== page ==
UBS: SME crash a banking smash

Via UBS’ excellent Jonathon Mott:

SME health-check – deteriorating since the Melbourne lockdown

Our recent SME In-depth Report laid out key indicators to watch for the health of the sector. Higher frequency data by both the ABS and ACA Research indicates that SME performance has worsened since Melbourne re-entered lockdown. ABS data indicated that 50% of small businesses nationwide saw revenue decline over the month to 23 July, while only 16% reported a rise in revenue. Indeed, ACA Research suggests SME revenue is now down 33% since the pandemic began, slipping 4% since mid-June (and now only 6% above its trough on 19th April). Furthermore, ACA Research also indicates a record 41% of SMEs have decreased staff, with the average change in staff -18% (consistent with levels seen is May). See charts within for full details.

How many businesses will fail?

However, we believe the most disappointing data from the ABS shows that 24% of businesses that are currently accessing COVID support (e.g. JobKeeper, loan deferrals, rent deferrals) expect to close when support is no longer available (10% of all firms). By industry: accommodation & food services (23% of all firms); transport & warehousing (18%); education & training (17%); and arts & recreation (15%) believe they will have to close. These statistics are consistent with ACA Research data which indicates that 36% of SMEs are “very concerned” about business survival (prev. 35%) and a further 36% “quite concerned” (prev. 27%). In addition to closures, 32% of firms currently receiving support expect to have to lay-off staff when policy support is withdrawn.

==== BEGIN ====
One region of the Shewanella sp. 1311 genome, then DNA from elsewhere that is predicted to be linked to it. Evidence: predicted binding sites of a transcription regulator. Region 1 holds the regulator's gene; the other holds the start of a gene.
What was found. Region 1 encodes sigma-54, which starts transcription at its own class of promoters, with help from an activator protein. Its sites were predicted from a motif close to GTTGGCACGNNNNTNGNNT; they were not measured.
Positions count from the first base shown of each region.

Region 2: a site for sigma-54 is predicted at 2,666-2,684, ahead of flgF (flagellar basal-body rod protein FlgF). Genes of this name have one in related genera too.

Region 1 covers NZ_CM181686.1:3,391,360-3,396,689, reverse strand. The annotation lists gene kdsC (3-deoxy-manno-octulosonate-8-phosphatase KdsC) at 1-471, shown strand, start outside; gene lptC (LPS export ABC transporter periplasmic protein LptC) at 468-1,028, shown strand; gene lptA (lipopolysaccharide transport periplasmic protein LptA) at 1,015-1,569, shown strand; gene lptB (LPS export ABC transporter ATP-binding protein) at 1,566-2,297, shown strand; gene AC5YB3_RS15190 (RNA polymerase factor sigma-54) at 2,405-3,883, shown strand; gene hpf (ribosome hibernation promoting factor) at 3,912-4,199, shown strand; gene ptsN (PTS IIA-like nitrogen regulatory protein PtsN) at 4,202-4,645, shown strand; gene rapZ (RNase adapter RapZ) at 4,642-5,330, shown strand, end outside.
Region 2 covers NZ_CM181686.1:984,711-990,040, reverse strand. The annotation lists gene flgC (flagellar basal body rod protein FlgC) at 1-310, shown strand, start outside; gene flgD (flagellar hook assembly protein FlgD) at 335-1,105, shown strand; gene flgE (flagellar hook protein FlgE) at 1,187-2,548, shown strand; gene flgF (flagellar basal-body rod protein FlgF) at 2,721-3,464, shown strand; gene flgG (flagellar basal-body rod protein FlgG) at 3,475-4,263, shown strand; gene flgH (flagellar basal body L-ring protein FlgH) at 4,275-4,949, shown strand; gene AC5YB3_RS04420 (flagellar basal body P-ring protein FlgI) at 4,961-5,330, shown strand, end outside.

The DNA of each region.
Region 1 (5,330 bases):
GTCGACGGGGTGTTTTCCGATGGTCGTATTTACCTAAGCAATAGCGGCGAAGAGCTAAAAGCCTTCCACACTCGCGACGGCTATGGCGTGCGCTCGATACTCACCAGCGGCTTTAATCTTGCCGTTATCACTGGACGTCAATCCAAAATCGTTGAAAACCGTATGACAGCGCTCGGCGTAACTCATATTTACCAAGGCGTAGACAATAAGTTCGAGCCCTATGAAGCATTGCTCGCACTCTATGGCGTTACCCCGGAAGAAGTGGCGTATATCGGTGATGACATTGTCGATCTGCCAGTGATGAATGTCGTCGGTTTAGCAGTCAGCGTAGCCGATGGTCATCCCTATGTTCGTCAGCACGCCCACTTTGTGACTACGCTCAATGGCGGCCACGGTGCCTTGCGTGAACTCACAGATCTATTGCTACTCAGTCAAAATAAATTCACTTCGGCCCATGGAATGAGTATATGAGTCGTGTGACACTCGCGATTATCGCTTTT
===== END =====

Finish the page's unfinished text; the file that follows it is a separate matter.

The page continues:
Total credit outstanding shrinks in June by the most since the 1992 Recession

RBA credit aggregates showed total private credit fell -0.2% (m/m) in June. Weakness was across the board. Owner Occupied Housing growth slowed to 0.3% (m/m); investor housing fell -0.04% (m/m); personal unsecured credit fell -0.6% (m/m); while business credit contracted -0.8% (m/m). Despite the government and regulators urging banks to support lending to households and businesses, indicators suggest demand for credit is very weak. We recently found that real business credit growth has turned negative during every depression, recession and financial crisis since 1860.

Remain positive the banks on valuation, but recent data is not encouraging

While the upcoming reporting season should be robust and bank valuations are not stretched, the second wave outbreak in Victoria (and potentially NSW & QLD) is very concerning. With 56% of Australians employed by SMEs, further support appears necessary to avoid a second wave of business failures and unemployment, in our view.

Banking valuations are stretched.

David Llewellyn-Smith
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